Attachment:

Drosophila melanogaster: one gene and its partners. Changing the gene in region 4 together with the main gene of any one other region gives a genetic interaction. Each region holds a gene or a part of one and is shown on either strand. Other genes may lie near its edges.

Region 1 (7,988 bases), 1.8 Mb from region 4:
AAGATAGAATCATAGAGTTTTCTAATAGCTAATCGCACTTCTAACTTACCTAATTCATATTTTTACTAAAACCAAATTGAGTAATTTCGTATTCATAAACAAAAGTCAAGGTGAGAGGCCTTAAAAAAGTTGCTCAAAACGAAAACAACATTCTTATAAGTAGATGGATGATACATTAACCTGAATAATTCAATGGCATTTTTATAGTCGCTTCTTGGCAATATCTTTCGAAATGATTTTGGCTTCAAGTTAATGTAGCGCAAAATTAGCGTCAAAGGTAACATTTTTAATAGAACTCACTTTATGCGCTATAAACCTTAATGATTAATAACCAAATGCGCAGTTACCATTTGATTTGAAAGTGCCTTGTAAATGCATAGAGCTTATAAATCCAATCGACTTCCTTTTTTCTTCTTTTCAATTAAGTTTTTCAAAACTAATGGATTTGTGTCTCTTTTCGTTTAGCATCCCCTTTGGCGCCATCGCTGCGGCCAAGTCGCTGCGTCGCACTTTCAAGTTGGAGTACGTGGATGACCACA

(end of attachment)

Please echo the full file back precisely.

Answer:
Drosophila melanogaster: one gene and its partners. Changing the gene in region 4 together with the main gene of any one other region gives a genetic interaction. Each region holds a gene or a part of one and is shown on either strand. Other genes may lie near its edges.

Region 1 (7,988 bases), 1.8 Mb from region 4:
AAGATAGAATCATAGAGTTTTCTAATAGCTAATCGCACTTCTAACTTACCTAATTCATATTTTTACTAAAACCAAATTGAGTAATTTCGTATTCATAAACAAAAGTCAAGGTGAGAGGCCTTAAAAAAGTTGCTCAAAACGAAAACAACATTCTTATAAGTAGATGGATGATACATTAACCTGAATAATTCAATGGCATTTTTATAGTCGCTTCTTGGCAATATCTTTCGAAATGATTTTGGCTTCAAGTTAATGTAGCGCAAAATTAGCGTCAAAGGTAACATTTTTAATAGAACTCACTTTATGCGCTATAAACCTTAATGATTAATAACCAAATGCGCAGTTACCATTTGATTTGAAAGTGCCTTGTAAATGCATAGAGCTTATAAATCCAATCGACTTCCTTTTTTCTTCTTTTCAATTAAGTTTTTCAAAACTAATGGATTTGTGTCTCTTTTCGTTTAGCATCCCCTTTGGCGCCATCGCTGCGGCCAAGTCGCTGCGTCGCACTTTCAAGTTGGAGTACGTGGATGACCACA